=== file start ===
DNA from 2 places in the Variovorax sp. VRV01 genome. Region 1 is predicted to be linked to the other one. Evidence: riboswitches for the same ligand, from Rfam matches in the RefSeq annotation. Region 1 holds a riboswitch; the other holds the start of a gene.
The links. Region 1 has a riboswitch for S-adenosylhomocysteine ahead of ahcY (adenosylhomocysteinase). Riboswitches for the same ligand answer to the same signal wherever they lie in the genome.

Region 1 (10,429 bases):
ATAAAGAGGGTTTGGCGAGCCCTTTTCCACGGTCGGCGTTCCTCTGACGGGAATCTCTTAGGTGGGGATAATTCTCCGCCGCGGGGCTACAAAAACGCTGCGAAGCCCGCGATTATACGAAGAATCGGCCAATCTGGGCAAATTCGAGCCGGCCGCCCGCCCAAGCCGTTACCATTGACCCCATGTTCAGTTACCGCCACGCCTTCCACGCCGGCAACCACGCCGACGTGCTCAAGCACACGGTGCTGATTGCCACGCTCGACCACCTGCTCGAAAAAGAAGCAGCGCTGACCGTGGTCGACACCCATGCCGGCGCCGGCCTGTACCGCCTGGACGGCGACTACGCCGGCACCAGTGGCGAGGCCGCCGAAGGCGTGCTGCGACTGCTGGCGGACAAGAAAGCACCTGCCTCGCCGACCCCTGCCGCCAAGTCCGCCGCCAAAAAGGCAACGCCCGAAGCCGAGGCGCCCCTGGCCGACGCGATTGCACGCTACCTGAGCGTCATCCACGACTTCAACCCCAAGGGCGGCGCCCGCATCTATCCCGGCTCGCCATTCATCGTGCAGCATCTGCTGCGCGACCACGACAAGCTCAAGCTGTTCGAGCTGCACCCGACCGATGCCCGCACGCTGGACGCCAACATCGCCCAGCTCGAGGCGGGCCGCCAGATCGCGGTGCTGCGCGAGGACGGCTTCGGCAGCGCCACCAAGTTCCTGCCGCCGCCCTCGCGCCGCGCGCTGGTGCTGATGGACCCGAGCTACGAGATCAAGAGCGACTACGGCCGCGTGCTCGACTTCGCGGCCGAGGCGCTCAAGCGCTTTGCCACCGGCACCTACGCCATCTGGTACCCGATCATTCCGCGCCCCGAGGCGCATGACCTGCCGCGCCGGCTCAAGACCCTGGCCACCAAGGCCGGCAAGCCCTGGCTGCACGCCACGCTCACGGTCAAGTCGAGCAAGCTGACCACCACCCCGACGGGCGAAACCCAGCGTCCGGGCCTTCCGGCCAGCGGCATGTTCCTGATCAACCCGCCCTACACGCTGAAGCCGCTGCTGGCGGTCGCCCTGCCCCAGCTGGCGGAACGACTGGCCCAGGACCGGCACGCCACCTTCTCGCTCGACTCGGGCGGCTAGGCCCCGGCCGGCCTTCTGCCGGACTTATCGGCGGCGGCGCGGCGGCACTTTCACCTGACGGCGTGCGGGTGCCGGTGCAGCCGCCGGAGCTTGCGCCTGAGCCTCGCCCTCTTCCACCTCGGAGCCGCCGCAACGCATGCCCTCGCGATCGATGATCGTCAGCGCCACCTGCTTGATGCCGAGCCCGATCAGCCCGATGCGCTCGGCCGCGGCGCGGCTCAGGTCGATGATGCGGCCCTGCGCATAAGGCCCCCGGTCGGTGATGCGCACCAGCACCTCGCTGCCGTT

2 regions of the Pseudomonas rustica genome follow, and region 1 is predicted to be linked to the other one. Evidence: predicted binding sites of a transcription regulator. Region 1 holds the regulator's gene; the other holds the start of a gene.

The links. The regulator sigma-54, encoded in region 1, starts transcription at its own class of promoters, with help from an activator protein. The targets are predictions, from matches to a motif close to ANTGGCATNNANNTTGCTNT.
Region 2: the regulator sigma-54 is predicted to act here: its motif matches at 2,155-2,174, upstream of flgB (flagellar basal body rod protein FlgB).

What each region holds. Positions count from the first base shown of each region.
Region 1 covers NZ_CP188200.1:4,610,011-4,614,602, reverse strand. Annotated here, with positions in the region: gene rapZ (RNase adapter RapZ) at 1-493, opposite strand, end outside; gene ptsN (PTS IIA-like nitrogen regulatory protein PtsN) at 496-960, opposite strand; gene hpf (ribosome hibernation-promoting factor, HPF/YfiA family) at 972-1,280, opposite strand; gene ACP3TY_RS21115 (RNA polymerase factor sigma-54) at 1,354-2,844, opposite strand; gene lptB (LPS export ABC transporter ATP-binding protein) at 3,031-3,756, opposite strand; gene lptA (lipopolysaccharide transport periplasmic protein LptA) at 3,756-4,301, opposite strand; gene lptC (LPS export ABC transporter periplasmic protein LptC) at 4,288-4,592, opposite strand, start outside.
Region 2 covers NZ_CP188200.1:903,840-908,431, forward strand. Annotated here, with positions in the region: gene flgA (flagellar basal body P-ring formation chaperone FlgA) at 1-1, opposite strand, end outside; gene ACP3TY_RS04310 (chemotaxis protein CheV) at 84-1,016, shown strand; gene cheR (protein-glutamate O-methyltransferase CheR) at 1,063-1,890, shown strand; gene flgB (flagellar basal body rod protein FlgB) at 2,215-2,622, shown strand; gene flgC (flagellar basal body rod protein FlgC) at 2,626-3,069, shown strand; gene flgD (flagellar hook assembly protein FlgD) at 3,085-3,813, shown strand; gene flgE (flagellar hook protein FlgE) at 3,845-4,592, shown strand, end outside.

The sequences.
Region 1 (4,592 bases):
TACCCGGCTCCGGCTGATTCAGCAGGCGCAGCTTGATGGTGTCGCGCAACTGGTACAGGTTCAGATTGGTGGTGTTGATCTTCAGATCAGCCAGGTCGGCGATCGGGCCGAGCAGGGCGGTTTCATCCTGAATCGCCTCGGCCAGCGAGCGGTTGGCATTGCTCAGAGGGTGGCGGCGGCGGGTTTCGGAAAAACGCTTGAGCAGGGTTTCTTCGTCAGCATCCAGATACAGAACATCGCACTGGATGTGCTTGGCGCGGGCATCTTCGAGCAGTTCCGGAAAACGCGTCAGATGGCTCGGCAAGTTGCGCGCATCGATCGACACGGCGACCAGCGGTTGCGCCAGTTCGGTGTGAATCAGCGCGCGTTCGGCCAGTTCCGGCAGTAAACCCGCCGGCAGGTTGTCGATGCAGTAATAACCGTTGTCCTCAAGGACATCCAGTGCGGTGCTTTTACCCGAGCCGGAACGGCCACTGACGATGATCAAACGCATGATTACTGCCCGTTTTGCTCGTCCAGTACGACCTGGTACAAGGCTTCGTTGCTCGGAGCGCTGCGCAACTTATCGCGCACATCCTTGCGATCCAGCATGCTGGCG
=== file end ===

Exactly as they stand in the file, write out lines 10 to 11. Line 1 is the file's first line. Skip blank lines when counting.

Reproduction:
Region 2 covers NZ_CP188200.1:903,840-908,431, forward strand. Annotated here, with positions in the region: gene flgA (flagellar basal body P-ring formation chaperone FlgA) at 1-1, opposite strand, end outside; gene ACP3TY_RS04310 (chemotaxis protein CheV) at 84-1,016, shown strand; gene cheR (protein-glutamate O-methyltransferase CheR) at 1,063-1,890, shown strand; gene flgB (flagellar basal body rod protein FlgB) at 2,215-2,622, shown strand; gene flgC (flagellar basal body rod protein FlgC) at 2,626-3,069, shown strand; gene flgD (flagellar hook assembly protein FlgD) at 3,085-3,813, shown strand; gene flgE (flagellar hook protein FlgE) at 3,845-4,592, shown strand, end outside.

The sequences.